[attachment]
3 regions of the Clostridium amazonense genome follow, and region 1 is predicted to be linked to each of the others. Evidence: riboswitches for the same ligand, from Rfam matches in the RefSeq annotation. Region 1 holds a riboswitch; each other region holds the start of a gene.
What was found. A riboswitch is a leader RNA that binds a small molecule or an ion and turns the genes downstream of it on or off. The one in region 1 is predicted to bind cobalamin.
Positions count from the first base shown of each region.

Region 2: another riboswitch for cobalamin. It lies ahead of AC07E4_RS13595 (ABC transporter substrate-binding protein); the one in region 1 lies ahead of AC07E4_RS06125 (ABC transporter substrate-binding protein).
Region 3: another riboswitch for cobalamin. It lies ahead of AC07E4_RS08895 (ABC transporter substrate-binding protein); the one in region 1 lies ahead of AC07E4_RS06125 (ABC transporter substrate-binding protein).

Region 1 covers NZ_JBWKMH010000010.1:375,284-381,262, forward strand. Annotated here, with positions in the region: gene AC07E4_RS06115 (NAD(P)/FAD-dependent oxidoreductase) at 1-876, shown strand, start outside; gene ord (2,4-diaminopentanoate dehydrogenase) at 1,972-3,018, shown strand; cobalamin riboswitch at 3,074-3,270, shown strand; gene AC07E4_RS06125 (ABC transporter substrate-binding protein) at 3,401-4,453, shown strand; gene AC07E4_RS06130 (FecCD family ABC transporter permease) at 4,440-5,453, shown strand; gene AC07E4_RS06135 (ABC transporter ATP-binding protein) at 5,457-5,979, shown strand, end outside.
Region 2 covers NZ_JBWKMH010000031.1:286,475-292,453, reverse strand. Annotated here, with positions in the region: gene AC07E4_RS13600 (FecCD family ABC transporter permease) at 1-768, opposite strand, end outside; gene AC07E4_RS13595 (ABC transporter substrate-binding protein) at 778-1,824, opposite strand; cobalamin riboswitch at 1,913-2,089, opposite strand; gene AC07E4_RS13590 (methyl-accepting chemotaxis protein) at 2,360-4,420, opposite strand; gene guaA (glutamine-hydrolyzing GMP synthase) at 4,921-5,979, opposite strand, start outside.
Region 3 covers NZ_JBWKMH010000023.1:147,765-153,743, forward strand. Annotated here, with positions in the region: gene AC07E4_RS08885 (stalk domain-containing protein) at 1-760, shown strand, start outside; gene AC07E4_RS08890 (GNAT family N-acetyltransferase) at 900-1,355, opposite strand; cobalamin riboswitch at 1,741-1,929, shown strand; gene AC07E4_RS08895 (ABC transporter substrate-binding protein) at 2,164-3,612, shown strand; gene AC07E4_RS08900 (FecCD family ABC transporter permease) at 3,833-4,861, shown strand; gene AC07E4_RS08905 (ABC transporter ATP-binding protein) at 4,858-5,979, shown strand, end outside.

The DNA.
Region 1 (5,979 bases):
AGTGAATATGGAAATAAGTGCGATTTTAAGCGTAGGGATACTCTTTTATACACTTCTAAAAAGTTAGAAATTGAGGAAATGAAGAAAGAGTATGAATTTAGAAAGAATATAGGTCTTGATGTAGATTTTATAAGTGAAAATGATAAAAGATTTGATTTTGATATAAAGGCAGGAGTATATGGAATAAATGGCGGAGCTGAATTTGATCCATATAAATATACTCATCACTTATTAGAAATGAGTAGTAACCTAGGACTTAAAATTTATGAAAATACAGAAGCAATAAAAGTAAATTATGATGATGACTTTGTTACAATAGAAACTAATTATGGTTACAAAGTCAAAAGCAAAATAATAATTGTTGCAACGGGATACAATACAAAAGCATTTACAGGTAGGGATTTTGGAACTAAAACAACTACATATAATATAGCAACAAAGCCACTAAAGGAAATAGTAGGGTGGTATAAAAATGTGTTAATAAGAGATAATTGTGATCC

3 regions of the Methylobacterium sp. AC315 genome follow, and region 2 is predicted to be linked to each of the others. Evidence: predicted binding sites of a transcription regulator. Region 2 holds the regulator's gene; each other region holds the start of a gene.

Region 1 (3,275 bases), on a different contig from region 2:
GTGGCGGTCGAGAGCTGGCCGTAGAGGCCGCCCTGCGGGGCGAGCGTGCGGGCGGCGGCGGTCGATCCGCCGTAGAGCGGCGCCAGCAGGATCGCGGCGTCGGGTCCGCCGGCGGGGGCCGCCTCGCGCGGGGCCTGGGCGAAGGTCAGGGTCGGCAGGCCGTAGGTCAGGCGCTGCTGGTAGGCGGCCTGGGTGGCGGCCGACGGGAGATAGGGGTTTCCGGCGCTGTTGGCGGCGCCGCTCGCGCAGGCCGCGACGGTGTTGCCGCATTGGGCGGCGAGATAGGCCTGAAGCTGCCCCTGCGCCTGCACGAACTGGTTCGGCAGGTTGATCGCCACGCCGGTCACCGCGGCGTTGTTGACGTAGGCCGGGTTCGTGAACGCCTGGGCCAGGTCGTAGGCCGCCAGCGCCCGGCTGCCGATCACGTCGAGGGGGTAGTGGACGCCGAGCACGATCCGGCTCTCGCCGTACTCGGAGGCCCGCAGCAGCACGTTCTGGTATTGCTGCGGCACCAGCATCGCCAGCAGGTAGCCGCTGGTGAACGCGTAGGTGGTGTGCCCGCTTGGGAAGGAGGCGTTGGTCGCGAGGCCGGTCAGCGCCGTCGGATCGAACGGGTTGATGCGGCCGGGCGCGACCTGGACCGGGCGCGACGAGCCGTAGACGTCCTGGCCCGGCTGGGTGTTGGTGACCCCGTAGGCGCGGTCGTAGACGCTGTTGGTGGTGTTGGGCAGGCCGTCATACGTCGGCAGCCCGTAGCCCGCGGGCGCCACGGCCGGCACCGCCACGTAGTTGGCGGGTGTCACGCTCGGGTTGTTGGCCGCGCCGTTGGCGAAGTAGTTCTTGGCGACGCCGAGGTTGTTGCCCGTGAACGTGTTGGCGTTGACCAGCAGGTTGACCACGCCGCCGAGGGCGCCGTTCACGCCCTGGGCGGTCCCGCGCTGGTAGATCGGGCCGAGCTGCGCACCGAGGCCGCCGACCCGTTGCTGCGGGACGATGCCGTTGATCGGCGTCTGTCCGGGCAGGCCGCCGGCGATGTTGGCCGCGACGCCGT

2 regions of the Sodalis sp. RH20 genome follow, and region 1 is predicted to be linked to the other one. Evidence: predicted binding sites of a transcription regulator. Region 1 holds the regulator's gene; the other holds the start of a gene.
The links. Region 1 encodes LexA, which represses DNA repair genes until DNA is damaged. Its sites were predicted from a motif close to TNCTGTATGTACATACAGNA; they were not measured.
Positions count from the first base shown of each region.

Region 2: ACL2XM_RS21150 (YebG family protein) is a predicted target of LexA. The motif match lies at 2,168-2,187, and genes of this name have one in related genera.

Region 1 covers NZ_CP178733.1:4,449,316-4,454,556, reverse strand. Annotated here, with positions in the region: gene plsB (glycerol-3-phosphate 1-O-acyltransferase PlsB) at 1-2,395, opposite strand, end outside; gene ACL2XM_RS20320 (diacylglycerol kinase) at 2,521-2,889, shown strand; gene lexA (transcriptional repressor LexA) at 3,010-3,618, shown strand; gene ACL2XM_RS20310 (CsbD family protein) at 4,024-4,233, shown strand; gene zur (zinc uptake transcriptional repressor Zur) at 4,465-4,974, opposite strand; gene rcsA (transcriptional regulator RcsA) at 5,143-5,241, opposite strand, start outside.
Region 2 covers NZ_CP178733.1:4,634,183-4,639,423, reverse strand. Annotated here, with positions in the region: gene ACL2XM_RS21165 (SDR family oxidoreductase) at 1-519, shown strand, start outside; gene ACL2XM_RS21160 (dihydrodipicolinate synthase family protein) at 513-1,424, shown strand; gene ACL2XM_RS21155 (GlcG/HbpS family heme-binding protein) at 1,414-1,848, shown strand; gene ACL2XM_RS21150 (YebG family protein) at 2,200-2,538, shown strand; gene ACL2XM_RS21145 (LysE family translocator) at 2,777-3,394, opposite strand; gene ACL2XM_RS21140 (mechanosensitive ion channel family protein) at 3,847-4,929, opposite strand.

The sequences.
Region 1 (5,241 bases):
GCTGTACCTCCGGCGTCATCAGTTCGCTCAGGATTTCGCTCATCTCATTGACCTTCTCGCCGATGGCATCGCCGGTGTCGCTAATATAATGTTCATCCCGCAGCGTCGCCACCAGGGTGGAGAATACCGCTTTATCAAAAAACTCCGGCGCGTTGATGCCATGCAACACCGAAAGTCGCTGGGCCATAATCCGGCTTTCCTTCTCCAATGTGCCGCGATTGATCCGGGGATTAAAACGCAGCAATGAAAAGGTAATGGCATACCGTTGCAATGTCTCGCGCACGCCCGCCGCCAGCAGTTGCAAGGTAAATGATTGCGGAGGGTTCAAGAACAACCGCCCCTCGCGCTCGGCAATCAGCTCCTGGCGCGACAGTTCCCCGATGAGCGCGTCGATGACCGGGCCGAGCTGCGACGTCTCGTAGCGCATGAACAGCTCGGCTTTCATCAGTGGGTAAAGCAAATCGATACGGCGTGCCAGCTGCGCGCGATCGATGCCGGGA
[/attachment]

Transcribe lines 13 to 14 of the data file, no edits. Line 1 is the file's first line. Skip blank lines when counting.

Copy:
Region 1 (3,275 bases), on a different contig from region 2:
GTGGCGGTCGAGAGCTGGCCGTAGAGGCCGCCCTGCGGGGCGAGCGTGCGGGCGGCGGCGGTCGATCCGCCGTAGAGCGGCGCCAGCAGGATCGCGGCGTCGGGTCCGCCGGCGGGGGCCGCCTCGCGCGGGGCCTGGGCGAAGGTCAGGGTCGGCAGGCCGTAGGTCAGGCGCTGCTGGTAGGCGGCCTGGGTGGCGGCCGACGGGAGATAGGGGTTTCCGGCGCTGTTGGCGGCGCCGCTCGCGCAGGCCGCGACGGTGTTGCCGCATTGGGCGGCGAGATAGGCCTGAAGCTGCCCCTGCGCCTGCACGAACTGGTTCGGCAGGTTGATCGCCACGCCGGTCACCGCGGCGTTGTTGACGTAGGCCGGGTTCGTGAACGCCTGGGCCAGGTCGTAGGCCGCCAGCGCCCGGCTGCCGATCACGTCGAGGGGGTAGTGGACGCCGAGCACGATCCGGCTCTCGCCGTACTCGGAGGCCCGCAGCAGCACGTTCTGGTATTGCTGCGGCACCAGCATCGCCAGCAGGTAGCCGCTGGTGAACGCGTAGGTGGTGTGCCCGCTTGGGAAGGAGGCGTTGGTCGCGAGGCCGGTCAGCGCCGTCGGATCGAACGGGTTGATGCGGCCGGGCGCGACCTGGACCGGGCGCGACGAGCCGTAGACGTCCTGGCCCGGCTGGGTGTTGGTGACCCCGTAGGCGCGGTCGTAGACGCTGTTGGTGGTGTTGGGCAGGCCGTCATACGTCGGCAGCCCGTAGCCCGCGGGCGCCACGGCCGGCACCGCCACGTAGTTGGCGGGTGTCACGCTCGGGTTGTTGGCCGCGCCGTTGGCGAAGTAGTTCTTGGCGACGCCGAGGTTGTTGCCCGTGAACGTGTTGGCGTTGACCAGCAGGTTGACCACGCCGCCGAGGGCGCCGTTCACGCCCTGGGCGGTCCCGCGCTGGTAGATCGGGCCGAGCTGCGCACCGAGGCCGCCGACCCGTTGCTGCGGGACGATGCCGTTGATCGGCGTCTGTCCGGGCAGGCCGCCGGCGATGTTGGCCGCGACGCCGT